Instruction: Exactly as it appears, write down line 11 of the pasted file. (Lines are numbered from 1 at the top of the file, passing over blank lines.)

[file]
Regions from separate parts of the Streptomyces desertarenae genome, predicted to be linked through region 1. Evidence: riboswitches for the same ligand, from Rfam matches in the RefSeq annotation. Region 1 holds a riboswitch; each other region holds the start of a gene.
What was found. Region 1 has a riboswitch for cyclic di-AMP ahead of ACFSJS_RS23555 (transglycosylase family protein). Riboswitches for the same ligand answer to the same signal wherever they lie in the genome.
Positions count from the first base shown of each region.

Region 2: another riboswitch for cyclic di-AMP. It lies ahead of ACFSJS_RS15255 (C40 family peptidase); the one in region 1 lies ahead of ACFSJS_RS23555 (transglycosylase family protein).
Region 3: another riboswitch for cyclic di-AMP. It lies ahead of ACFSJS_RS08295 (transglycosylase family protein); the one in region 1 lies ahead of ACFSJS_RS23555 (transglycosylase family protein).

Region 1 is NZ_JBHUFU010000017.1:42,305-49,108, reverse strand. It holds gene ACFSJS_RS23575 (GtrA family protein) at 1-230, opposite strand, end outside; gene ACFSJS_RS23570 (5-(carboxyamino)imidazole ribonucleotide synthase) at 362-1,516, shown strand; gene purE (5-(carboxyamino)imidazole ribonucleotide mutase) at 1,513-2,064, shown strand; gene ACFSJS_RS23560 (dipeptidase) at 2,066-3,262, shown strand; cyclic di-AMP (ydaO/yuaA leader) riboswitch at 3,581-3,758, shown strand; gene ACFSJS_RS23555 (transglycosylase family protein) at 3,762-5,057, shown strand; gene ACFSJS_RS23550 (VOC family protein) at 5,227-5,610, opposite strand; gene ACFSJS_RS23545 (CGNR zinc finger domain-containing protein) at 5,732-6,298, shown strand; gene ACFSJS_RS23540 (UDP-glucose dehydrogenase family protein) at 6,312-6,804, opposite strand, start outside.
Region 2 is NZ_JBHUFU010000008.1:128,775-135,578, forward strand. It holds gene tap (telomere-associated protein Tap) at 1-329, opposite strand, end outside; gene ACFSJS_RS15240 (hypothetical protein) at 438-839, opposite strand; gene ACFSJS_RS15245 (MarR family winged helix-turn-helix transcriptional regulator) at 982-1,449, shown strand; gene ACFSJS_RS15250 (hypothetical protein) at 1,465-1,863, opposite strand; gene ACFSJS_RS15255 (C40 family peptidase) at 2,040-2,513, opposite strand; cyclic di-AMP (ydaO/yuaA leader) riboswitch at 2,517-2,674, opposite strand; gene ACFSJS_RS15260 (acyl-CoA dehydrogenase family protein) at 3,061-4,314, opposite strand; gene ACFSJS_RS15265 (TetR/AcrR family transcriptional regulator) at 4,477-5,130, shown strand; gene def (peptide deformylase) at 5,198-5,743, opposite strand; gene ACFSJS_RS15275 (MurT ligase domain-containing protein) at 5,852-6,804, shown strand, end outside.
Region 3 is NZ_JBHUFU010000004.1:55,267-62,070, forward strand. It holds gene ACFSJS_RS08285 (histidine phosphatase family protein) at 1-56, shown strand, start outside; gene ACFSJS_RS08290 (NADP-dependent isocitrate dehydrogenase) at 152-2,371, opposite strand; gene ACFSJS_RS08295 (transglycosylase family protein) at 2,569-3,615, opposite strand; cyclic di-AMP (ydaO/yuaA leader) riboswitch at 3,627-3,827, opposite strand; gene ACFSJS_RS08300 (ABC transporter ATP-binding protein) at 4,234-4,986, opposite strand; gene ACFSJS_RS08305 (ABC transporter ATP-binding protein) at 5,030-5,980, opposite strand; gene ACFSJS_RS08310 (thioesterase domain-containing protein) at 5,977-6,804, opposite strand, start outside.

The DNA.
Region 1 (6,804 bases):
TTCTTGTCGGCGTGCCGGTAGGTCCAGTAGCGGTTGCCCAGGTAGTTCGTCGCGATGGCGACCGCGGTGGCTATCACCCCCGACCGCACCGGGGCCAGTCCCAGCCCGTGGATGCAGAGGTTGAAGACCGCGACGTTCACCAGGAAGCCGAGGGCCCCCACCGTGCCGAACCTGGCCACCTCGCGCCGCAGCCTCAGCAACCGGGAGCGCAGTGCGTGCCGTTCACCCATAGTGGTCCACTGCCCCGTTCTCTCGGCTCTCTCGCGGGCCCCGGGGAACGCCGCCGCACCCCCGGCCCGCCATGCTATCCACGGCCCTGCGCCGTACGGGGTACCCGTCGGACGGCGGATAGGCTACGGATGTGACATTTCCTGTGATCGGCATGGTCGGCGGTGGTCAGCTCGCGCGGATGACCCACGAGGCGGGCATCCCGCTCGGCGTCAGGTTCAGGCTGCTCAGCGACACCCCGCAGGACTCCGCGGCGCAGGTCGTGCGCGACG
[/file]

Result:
TTCTTGTCGGCGTGCCGGTAGGTCCAGTAGCGGTTGCCCAGGTAGTTCGTCGCGATGGCGACCGCGGTGGCTATCACCCCCGACCGCACCGGGGCCAGTCCCAGCCCGTGGATGCAGAGGTTGAAGACCGCGACGTTCACCAGGAAGCCGAGGGCCCCCACCGTGCCGAACCTGGCCACCTCGCGCCGCAGCCTCAGCAACCGGGAGCGCAGTGCGTGCCGTTCACCCATAGTGGTCCACTGCCCCGTTCTCTCGGCTCTCTCGCGGGCCCCGGGGAACGCCGCCGCACCCCCGGCCCGCCATGCTATCCACGGCCCTGCGCCGTACGGGGTACCCGTCGGACGGCGGATAGGCTACGGATGTGACATTTCCTGTGATCGGCATGGTCGGCGGTGGTCAGCTCGCGCGGATGACCCACGAGGCGGGCATCCCGCTCGGCGTCAGGTTCAGGCTGCTCAGCGACACCCCGCAGGACTCCGCGGCGCAGGTCGTGCGCGACG